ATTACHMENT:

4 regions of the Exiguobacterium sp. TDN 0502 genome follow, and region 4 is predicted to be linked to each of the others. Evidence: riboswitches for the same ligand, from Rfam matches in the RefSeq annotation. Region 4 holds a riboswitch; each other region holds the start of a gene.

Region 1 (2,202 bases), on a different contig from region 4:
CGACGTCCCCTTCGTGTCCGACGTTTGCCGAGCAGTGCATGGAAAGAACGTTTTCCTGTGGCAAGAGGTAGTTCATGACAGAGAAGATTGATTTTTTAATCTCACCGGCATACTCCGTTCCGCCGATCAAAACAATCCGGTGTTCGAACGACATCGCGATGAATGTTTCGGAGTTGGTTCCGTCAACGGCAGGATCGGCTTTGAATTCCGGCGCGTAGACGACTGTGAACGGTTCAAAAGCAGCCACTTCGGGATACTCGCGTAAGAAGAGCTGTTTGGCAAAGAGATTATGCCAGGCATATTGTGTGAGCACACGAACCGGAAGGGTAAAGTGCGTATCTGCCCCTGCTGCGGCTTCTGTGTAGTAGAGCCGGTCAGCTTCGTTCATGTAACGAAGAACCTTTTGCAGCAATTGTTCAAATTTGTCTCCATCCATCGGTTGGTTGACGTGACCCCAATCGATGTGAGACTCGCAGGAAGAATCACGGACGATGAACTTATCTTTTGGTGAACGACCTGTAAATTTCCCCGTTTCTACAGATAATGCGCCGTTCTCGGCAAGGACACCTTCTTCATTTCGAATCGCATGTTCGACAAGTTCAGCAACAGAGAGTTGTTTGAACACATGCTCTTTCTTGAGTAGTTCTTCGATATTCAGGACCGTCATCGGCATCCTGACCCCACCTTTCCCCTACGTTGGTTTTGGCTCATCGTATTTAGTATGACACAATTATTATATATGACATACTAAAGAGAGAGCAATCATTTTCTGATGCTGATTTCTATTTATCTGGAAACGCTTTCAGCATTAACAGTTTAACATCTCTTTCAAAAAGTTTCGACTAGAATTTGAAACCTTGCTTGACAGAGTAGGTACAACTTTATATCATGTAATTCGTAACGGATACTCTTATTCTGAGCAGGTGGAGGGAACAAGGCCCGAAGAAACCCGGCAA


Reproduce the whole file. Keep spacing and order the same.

4 regions of the Exiguobacterium sp. TDN 0502 genome follow, and region 4 is predicted to be linked to each of the others. Evidence: riboswitches for the same ligand, from Rfam matches in the RefSeq annotation. Region 4 holds a riboswitch; each other region holds the start of a gene.

Region 1 (2,202 bases), on a different contig from region 4:
CGACGTCCCCTTCGTGTCCGACGTTTGCCGAGCAGTGCATGGAAAGAACGTTTTCCTGTGGCAAGAGGTAGTTCATGACAGAGAAGATTGATTTTTTAATCTCACCGGCATACTCCGTTCCGCCGATCAAAACAATCCGGTGTTCGAACGACATCGCGATGAATGTTTCGGAGTTGGTTCCGTCAACGGCAGGATCGGCTTTGAATTCCGGCGCGTAGACGACTGTGAACGGTTCAAAAGCAGCCACTTCGGGATACTCGCGTAAGAAGAGCTGTTTGGCAAAGAGATTATGCCAGGCATATTGTGTGAGCACACGAACCGGAAGGGTAAAGTGCGTATCTGCCCCTGCTGCGGCTTCTGTGTAGTAGAGCCGGTCAGCTTCGTTCATGTAACGAAGAACCTTTTGCAGCAATTGTTCAAATTTGTCTCCATCCATCGGTTGGTTGACGTGACCCCAATCGATGTGAGACTCGCAGGAAGAATCACGGACGATGAACTTATCTTTTGGTGAACGACCTGTAAATTTCCCCGTTTCTACAGATAATGCGCCGTTCTCGGCAAGGACACCTTCTTCATTTCGAATCGCATGTTCGACAAGTTCAGCAACAGAGAGTTGTTTGAACACATGCTCTTTCTTGAGTAGTTCTTCGATATTCAGGACCGTCATCGGCATCCTGACCCCACCTTTCCCCTACGTTGGTTTTGGCTCATCGTATTTAGTATGACACAATTATTATATATGACATACTAAAGAGAGAGCAATCATTTTCTGATGCTGATTTCTATTTATCTGGAAACGCTTTCAGCATTAACAGTTTAACATCTCTTTCAAAAAGTTTCGACTAGAATTTGAAACCTTGCTTGACAGAGTAGGTACAACTTTATATCATGTAATTCGTAACGGATACTCTTATTCTGAGCAGGTGGAGGGAACAAGGCCCGAAGAAACCCGGCAA